Justice Louis Brandeis doll

Dublin Core

Title

Justice Louis Brandeis doll

Subject

Dolls for Democracy

Description

Dolls for Democracy portrait doll of Justice Louis Brandeis. White Good haired man in black robes wearing a grey flannel suit underneath, black leather shoes. He wears a shirt and tie- standing on a wooden base- figure leans back. Louis D. Brandeis (1856-1941) was a lawyer and the first Jewish justice of the U.S. Supreme Court (1916-39); who was known for his liberal views and his dissenting opinions. Brandeis settled in Boston where he became a recognized lawyer through his work on social causes that would benefit society. He helped develop the "right to privacy". He also became active in the Zionist movement, seeing it as a solution to the "Jewish problem" of antisemitism in Europe and Russia, while at the same time being a way to "revive the Jewish spirit." After securing his family's finances, he began devoting his time to public causes and was later dubbed the "People's Lawyer." He insisted on serving on cases without pay so that he would be free to address the wider issues involved. One of his most significant contributions was the "Brandeis Brief," which relied on expert testimony from people in other professions to support cases, thereby setting a new precedent in evidence presentation. In 1916, President Wilson nominated Brandeis to become a member of the U.S. Supreme Court. His nomination was vehimently contested by fellow justices and members of the many corporations who had suffered financially because of Brandeis.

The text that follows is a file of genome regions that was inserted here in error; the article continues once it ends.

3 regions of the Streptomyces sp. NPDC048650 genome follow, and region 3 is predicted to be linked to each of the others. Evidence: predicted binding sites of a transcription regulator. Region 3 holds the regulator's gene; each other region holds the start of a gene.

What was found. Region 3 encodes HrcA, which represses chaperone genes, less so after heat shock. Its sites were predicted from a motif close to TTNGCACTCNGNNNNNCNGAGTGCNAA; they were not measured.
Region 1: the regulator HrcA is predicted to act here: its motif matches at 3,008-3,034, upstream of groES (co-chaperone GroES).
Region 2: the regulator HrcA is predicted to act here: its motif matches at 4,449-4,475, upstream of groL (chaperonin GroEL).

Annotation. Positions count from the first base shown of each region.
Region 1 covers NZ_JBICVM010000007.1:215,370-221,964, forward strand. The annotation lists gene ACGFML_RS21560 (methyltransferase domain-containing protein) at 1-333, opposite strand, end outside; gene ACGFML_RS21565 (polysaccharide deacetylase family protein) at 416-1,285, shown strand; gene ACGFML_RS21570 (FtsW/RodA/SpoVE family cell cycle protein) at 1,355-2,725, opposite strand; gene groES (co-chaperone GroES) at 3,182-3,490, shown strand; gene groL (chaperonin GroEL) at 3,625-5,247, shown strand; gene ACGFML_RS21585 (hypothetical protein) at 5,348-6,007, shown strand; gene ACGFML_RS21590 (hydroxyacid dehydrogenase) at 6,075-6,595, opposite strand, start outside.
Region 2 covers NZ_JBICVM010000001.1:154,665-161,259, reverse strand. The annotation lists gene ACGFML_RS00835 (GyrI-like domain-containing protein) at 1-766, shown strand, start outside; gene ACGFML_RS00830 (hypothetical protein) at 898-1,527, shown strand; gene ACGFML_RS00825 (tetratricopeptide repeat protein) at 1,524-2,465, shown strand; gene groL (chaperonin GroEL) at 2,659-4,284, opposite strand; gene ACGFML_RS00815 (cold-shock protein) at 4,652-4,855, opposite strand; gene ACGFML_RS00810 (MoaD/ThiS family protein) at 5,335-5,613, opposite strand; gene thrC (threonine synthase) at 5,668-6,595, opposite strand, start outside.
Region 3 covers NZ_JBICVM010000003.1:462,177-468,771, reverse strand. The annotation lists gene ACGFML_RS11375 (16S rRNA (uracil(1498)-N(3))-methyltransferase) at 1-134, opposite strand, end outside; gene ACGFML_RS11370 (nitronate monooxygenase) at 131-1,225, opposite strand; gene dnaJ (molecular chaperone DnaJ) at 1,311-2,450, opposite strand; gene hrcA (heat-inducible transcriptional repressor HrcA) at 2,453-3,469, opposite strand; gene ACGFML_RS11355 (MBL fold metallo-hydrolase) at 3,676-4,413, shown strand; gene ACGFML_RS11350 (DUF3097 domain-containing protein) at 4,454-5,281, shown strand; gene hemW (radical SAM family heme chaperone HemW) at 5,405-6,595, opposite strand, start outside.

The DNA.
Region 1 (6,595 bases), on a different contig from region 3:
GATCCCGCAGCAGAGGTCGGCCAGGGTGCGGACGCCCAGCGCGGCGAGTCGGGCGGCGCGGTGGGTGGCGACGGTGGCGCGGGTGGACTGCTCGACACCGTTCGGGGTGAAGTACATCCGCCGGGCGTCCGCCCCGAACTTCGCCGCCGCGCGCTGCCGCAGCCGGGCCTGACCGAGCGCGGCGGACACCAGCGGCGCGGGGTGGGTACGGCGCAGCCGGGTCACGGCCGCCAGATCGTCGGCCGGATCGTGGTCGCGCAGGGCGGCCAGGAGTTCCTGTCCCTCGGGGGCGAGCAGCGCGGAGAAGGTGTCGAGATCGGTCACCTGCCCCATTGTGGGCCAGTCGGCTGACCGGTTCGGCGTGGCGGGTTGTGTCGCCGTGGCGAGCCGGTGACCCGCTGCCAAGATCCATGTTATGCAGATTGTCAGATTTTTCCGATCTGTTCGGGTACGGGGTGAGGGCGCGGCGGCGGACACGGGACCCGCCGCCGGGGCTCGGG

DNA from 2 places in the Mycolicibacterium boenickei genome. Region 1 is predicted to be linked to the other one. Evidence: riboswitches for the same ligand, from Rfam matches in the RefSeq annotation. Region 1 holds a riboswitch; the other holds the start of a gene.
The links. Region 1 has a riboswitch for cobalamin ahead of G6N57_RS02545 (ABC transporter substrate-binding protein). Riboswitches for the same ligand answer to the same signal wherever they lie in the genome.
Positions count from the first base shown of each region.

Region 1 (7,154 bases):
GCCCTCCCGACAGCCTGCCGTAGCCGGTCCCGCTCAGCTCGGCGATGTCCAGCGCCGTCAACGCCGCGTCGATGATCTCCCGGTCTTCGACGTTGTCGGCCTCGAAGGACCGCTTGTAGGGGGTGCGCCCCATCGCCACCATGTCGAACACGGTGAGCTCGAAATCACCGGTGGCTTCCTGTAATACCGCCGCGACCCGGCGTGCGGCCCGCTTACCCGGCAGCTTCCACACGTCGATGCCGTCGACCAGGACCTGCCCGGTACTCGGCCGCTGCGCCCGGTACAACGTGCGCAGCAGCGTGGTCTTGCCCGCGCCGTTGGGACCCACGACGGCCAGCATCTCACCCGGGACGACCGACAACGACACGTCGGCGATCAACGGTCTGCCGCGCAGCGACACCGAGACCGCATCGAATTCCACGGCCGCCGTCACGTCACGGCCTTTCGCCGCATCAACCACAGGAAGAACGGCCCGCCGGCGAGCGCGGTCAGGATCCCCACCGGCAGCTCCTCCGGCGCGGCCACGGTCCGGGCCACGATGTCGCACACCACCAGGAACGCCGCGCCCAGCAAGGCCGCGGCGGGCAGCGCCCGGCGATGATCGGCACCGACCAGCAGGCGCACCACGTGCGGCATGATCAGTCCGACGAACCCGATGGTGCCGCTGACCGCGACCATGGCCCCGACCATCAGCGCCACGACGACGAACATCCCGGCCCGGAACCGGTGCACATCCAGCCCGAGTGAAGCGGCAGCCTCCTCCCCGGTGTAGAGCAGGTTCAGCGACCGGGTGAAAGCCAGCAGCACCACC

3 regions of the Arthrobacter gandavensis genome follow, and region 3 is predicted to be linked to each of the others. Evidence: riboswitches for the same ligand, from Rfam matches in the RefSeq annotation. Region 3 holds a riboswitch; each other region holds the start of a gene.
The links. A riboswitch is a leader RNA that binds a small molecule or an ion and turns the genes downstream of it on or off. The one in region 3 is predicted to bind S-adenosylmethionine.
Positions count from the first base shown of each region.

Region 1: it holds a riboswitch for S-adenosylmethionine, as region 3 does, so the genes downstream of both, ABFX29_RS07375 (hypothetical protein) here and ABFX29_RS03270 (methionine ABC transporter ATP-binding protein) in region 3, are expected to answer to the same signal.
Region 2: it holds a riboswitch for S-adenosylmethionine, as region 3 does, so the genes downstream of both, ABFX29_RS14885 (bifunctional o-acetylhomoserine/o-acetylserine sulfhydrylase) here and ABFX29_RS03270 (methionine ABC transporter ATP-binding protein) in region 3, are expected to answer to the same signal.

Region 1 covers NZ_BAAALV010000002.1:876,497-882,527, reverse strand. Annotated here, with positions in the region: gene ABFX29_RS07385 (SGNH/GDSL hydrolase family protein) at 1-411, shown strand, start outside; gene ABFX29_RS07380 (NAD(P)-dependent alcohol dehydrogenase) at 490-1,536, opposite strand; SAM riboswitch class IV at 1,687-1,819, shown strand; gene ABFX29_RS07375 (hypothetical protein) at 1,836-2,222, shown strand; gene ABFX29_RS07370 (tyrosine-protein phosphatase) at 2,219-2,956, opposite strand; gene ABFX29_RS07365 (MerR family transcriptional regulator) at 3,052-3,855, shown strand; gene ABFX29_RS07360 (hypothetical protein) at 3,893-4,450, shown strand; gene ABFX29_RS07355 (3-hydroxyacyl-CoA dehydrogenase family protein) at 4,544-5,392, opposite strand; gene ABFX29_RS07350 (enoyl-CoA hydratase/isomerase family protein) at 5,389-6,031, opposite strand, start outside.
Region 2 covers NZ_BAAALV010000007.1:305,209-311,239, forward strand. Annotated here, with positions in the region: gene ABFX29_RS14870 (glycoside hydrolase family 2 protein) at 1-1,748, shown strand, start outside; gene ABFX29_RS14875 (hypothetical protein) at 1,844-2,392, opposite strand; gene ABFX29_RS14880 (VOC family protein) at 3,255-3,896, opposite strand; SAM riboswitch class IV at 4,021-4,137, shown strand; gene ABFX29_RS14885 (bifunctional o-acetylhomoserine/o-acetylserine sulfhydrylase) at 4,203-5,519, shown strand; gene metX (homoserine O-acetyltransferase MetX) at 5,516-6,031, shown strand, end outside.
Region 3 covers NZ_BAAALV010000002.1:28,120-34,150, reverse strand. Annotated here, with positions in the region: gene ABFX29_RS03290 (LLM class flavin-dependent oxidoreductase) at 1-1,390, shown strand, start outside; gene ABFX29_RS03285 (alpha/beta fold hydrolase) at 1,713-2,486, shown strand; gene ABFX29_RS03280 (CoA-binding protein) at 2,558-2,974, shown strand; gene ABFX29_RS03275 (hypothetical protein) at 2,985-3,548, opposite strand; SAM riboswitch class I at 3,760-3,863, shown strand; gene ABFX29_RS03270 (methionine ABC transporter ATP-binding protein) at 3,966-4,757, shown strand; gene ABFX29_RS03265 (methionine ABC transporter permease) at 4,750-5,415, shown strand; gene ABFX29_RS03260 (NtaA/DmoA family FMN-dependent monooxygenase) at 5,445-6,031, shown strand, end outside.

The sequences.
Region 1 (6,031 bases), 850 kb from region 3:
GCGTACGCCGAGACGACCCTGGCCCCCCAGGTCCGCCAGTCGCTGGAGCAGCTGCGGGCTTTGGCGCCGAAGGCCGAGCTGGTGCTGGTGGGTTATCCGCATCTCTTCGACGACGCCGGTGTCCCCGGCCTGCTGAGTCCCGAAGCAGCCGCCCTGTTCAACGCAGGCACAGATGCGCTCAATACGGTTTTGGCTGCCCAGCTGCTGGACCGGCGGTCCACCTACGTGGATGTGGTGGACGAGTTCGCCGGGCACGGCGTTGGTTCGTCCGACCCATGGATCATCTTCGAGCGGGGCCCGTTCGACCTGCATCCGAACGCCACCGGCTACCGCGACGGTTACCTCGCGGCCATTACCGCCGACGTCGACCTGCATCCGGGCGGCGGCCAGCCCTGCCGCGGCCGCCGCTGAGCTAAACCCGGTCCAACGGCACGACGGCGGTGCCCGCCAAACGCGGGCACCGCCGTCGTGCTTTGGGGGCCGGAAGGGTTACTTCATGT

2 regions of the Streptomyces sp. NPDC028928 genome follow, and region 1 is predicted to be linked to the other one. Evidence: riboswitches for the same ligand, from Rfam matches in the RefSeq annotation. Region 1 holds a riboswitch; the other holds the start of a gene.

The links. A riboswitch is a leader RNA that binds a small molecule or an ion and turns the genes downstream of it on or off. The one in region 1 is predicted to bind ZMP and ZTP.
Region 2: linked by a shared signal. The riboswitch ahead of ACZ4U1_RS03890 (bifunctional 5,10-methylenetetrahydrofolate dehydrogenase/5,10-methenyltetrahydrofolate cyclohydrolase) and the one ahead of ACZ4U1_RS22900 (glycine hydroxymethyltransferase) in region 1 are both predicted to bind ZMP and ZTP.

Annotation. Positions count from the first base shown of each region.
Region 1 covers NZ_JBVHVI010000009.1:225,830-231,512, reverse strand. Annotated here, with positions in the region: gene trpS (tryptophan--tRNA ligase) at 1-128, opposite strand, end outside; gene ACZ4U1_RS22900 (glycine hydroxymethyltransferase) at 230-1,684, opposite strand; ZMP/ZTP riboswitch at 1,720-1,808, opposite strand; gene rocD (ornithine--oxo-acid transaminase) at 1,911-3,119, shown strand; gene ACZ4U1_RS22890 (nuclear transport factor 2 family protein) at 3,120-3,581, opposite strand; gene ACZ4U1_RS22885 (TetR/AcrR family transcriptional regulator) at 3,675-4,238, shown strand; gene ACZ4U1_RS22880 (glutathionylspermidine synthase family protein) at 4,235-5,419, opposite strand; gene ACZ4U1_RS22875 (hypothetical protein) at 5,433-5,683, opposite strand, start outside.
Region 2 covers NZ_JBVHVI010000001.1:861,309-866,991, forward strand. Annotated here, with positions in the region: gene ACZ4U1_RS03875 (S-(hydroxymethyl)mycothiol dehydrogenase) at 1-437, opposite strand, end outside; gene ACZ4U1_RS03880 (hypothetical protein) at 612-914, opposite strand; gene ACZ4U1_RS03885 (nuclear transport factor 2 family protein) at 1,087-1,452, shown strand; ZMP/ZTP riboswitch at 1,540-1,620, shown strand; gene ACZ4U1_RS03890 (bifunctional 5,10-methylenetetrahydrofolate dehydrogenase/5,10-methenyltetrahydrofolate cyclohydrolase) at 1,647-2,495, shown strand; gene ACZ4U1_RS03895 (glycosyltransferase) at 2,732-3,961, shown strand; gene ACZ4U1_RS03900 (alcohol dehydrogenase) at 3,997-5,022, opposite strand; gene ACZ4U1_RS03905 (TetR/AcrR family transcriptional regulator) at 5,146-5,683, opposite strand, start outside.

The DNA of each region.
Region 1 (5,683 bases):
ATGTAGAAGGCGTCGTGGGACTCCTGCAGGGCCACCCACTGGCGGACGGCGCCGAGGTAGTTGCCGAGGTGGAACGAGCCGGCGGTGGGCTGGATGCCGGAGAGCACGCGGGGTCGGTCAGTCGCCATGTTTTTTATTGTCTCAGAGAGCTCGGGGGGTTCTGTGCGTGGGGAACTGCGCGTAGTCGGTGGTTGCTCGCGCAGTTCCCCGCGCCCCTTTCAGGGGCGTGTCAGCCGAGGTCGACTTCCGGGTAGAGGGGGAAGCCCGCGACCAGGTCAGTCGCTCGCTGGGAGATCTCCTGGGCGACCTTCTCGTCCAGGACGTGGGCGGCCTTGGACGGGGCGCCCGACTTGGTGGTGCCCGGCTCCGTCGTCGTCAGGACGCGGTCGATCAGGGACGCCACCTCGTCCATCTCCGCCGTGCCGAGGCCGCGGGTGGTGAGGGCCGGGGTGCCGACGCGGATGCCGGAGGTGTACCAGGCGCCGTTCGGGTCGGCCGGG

Creator

Cecil (Ruth Bullard) Weeks

Source

Independence, MO

Date

1960 - 1969

Contributor

restorer- Lisa Pepin

Format

Dolls

Type

Portrait

Identifier

2007.001.006

Files

https://www.washingtonjewishmuseum.org/artifacts/Louis-Brandeis.jpg

Collection

Citation

Cecil (Ruth Bullard) Weeks, “Justice Louis Brandeis doll,” Washington Jewish Museum Collection, accessed October 17, 2017, https://collection.washingtonjewishmuseum.org/items/show/32.